Most product reviews are made shortly after the product is released. The idea is to get the word out while the thing is still new, so people who are considering getting it have some idea of what they’re in for. The disadvantage is of course that some things become apparent only with the passage of time
So with the benefit of 14 month’s hindsight and more than 15,000 images since my original review, would I still choose the E-M5 as my primary camera? Has it lived up to expectations? My answer is below.
Ever since the introduction of the first Power Mac G5 towers, a number of Mac users have been holding out hope for a mid-range machine that would offer more expansion and upgradability than an iMac, at less cost than the a Power Mac G5 (or later Mac Pro). Ars Technica’s John Siracusa gave this elusive product a name: the xMac.
The basic premise of the xMac of course was that we needed a Mac that was both semi-affordable (not huge was nice too) and at the same time somewhat future-proofed. The iMac for all its virtues has never been a particularly friendly machine for upgrading and has only gotten worse with time. These days, even changing the hard drive is a pain, and of course if the display goes, you’re hosed. The Mac Pro meanwhile has always been pretty good on the expansion front, but it’s hard to justify paying $2500+ when a much less expensive machine would work equally well for my tasks. Plus recent rumors notwithstanding, Apple seems to have more or less abandoned the Mac Pro at this point, leaving it woefully outdated (CPUs are 2 generations out of date, machines lack Thunderbolt, etc.).
Clearly most striking thing about Apple’s newest Mac Pro is how little it looks like it’s predecessor. Eschewing the large silver tower design that Apple has used more or less unchanged since releasing the original Power Mac G5 in 2001, the new Mac Pro has the appearance of a sleek dark-gray cylinder, or as some have unkindly suggested, a trashcan.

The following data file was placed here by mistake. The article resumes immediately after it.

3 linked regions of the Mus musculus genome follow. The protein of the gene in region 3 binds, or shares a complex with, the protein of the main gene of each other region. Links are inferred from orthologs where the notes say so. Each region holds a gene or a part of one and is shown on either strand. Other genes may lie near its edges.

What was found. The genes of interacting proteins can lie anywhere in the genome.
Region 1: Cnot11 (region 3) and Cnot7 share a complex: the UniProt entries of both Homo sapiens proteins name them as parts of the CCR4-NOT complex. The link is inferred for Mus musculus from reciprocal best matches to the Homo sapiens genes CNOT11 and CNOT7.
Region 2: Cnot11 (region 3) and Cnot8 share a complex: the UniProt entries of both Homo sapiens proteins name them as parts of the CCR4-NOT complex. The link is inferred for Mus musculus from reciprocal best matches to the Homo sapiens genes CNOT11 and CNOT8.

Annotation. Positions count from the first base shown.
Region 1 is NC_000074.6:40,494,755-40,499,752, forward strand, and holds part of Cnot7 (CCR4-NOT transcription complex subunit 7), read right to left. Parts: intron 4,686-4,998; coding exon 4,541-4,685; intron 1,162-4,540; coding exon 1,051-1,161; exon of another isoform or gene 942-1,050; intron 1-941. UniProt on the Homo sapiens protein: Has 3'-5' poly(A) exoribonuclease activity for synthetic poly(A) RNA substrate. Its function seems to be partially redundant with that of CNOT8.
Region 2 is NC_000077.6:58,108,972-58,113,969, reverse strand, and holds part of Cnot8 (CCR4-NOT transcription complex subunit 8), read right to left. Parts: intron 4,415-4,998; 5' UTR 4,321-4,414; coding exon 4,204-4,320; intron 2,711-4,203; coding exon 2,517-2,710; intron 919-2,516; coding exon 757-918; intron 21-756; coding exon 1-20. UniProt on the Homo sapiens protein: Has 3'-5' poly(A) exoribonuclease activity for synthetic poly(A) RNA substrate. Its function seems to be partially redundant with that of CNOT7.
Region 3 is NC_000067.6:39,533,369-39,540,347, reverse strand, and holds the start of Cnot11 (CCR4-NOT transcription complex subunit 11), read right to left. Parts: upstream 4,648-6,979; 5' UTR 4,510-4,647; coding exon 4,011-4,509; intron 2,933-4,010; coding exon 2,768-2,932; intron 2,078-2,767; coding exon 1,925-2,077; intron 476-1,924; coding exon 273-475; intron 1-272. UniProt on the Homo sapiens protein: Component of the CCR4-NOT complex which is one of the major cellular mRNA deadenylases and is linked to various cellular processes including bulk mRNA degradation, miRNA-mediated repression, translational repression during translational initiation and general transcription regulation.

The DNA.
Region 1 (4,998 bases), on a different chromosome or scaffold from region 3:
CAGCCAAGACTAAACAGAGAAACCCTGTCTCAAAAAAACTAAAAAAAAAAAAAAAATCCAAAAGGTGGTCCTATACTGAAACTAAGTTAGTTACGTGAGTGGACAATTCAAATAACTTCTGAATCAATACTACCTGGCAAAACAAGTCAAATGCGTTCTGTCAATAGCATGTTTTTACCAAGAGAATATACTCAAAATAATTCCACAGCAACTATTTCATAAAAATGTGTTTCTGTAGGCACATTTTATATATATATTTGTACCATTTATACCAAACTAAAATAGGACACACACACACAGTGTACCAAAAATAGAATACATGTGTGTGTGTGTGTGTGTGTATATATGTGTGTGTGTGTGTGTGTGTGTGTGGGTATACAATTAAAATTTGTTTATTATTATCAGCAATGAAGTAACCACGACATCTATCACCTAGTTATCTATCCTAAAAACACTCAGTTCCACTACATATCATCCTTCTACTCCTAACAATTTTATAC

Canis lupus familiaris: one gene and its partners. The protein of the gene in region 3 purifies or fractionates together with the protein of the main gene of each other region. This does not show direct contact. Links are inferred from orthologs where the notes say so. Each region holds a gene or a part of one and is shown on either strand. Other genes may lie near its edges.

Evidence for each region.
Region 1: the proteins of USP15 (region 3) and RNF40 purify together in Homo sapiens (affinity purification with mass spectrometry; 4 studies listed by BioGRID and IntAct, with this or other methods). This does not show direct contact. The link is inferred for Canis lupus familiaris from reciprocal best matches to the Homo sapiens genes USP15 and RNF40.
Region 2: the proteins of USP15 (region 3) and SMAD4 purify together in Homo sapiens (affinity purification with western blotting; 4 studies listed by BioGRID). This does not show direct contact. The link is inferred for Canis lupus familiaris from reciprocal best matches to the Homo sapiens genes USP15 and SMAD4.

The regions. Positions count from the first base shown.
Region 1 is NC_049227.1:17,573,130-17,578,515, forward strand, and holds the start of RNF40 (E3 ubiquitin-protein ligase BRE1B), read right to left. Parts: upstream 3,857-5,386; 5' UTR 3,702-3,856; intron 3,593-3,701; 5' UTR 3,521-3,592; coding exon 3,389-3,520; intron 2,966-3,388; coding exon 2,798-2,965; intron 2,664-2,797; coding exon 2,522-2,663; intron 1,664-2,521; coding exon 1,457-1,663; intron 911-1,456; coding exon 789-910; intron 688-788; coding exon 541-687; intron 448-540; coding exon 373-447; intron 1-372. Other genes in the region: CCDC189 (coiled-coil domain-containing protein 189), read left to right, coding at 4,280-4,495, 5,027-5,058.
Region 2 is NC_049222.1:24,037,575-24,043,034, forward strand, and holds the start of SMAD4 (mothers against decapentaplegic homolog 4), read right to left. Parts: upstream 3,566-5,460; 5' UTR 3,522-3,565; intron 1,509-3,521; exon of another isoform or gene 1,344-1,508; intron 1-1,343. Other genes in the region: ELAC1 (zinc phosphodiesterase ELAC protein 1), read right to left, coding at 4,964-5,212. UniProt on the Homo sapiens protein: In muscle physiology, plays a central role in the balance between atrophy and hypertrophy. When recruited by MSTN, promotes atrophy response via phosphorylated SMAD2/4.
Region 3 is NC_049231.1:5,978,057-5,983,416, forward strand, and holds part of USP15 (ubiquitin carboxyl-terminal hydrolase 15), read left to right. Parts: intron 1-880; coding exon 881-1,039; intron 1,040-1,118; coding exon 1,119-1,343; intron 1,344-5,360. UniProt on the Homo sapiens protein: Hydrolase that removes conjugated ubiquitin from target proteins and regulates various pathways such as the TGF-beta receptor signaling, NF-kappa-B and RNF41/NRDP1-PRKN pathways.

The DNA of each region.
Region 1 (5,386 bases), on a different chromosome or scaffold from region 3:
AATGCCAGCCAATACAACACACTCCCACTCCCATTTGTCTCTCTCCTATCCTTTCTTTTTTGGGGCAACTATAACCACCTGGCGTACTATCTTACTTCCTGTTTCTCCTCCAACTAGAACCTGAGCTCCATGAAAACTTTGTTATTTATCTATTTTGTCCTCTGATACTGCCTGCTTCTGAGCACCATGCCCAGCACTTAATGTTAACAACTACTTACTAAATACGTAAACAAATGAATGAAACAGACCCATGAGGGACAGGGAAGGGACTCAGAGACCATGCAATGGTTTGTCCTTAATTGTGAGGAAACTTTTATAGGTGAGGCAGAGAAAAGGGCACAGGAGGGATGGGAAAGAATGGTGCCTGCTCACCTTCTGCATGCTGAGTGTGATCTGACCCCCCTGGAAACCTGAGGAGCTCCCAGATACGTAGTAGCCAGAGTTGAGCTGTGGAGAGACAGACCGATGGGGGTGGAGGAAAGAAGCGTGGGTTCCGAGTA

Thanks to a lucky search on craigslist and some quick phone calls by my resident car-expert (thanks dad!), I am now simultaneously the proud owner of a 1990 BMW 325i (E30) and a 1994 530i (E34). Lest I give the wrong impression, I should add that the combined purchasing cost of both these vehicles came out to slightly less than the insurance payout for my wrecked 2000 328i (E46). The plan is to put the E34 on craigslist, once things calm down a bit.
Below are my thoughts on how the two cars stack up.
After being on a waiting list since mid September, I finally got my hands on Olympus’s new flagship camera, the OM-D E-M1, last Friday. This is not really a review as such, as I only used the camera for a couple of days. Here are my impressions, particular vis a vis my current camera, the E-M5:
Size and Appearance
The E-M1 is bigger than the E-M5, on account of the grip. On the one hand, it’s an ergonomic rubberized grip which makes the camera more comfortable with larger lenses, or for those with larger hands. On the other, it more or less ruins the classic profile of the camera and the increased size can be a nuisance with cases and bags. I wish they’d stuck with the size and styling of the E-M5 and made the bigger grip an optional add-on (like the E-M5).
Overall build quality seems slightly more solid. I gather that underneath there’s a much more extensive magnesive frame than the one the E-M5 had. In any case, it feels nicer in the hand.
I recently had access to an 18(!) core machine, so I naturally ran my favorite benchmark – building the clang 3.2 C/C++ compiler – using between 1 and 36 threads. The build scaled quite well. Going from 1 to 6 threads gave a 5.5x speedup, while going up from 1 to 12 gave a 9.3x speedup. At 18 threads, the speedup was 11.8x. Above 18 threads, there was no speedup. Given that the makefiles don’t seem to have been tailored specifically to many threads, that’s overall pretty good.
Below are the charts, first of time vs. number of threads used by make, then of speedup vs. number of threads used by make.
The project I’m working on involves compiling a huge number of source files which means we need a sizable amount of scratch space on which to run our experiments. Our main compute server was running a little short on disk space, so it seemed like the appropriate time to add a new disk. We considered both solid state and traditional spinning platter drives. The SSD seemed like the better performing options, but we eventually settling on an HDD, as the price of SSDs (due to restriced suppliers) was still prohibitive.